Not everyone can be a star. Films are stuffed with extras and supporting actors who you will probably never see again. But wait... That zombie shuffling across the screen looked very familiar. And that nameless Star Trek ensign – we're sure we've seen him before.
Superhero movies are a thing these days apparently. And while Marvel leads the way in the humongo cinematic-universe stakes, DC and Warner Bros are now hot on its heels, having announced a whole raft of titles coming to you in the next few years. We've made a handy round-up so you don't lose track of your Wonder Women or your Batmen. And we'll keep it updated every time there's news, so you can pop back for a complete guide to the DCEU.
Marvel's excellent Black Panther has been breaking a lot of box office records since it arrived in cinemas last week. But thanks in part to the US-centric quality of most box office information, those records have been very specific. It earned the "biggest domestic gross on a Monday ever" (in box office terms, 'domestic' means the US – the rest of us are 'foreign'). With its $202 million take it also scored the "biggest domestic opening weekend in February", and indeed the winter season as a whole.
Muck Rack makes it simple to find people, tweets, or articles that mention any name, keyword, company, hashtag etc. We've compiled this guide to help you make the most of your search.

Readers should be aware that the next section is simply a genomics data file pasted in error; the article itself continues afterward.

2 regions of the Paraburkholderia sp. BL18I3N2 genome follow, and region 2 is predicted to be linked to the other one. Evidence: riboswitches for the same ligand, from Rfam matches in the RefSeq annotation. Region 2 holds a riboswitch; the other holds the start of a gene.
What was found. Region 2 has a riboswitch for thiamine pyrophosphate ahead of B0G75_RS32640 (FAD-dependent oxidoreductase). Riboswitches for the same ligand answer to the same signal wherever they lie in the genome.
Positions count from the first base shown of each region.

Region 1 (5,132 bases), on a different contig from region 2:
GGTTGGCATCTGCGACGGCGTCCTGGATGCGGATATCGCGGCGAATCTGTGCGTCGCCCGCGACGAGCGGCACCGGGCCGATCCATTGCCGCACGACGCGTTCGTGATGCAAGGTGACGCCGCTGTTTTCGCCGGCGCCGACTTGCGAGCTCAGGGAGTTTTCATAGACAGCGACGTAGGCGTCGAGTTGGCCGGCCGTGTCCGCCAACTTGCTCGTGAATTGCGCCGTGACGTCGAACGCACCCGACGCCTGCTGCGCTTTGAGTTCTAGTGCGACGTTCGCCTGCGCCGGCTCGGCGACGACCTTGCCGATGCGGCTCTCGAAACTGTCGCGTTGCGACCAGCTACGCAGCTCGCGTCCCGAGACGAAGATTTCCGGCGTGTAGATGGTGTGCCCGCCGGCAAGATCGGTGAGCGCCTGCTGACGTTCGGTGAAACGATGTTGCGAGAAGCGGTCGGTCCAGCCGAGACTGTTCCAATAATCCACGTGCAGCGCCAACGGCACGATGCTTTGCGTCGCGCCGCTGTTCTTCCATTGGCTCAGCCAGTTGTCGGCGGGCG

Selecting a term
Start searching tweets, articles from media outlets, articles mentioned in tweets, journalists'
names, titles and bios with some suggested searches:
Companies or Topics (e.g. iPhone, Microsoft)
Phrases (e.g. "cloud computing") — use quotes to keep the terms together
Twitter handles (e.g. @username) — returns those who have mentioned or replied to
Names (e.g. "David Pogue")
Hashtags (e.g. #sxsw, #london2012)
Bio details (e.g. vegan, Olympics, father)
Muck Rack's Advanced Search allows for many boolean operators.
Find results that mention multiple specified terms, use AND or
+. For example, ensure each result contains both Elon Musk and Mark Zuckerberg by
searching Musk AND Zuckerberg or Musk + Zuckerberg.
Use the operators OR or , to broaden your search when you'd like either of
multiple terms to appear in results. (This is the default behavior of our search when no operators
are used). For example, results will contain either cake or cookie by searching cake OR cookie or cake,cookie
Use NOT or - to subtract results from your search. For
example, searching Disney will yield results about the Walt Disney Company as well as Walt Disney
World Resort. To exclude mentions of Disney World, search for Disney -World or Disney
When using one of these operators with a phrase, enclose it in quotation marks. For example, you can
find results about smartphones excluding Apple's iPhone 4S by searching smartphone -"iPhone
Exact case matching or punctuation
If you're searching for a brand name or keyword that relies on specific punctuation marks or capitalization, you can
find results that match your exact query by adding matchcase: before the keyword you're searching for, like matchcase:E*TRADE .
Use parentheses to separate multiple
boolean phrases. For example, to find journalists talking about having fun in Disney World or
Disneyland, search for ("disney world" OR disneyland) AND fun.
An asterisk can be used to search for any variation of a root word truncated by the asterisk. For example, searching for admin* will return results for administrator, administration, administer, administered, etc.
A near operator is an AND operator where you can control the distance between the words. You can vary the distance the near operation uses by adding a forward slash and number (between 0-99) such as strawberries NEAR/10 "whipped cream", which means the strawberries must exist within 10 words of "whipped cream".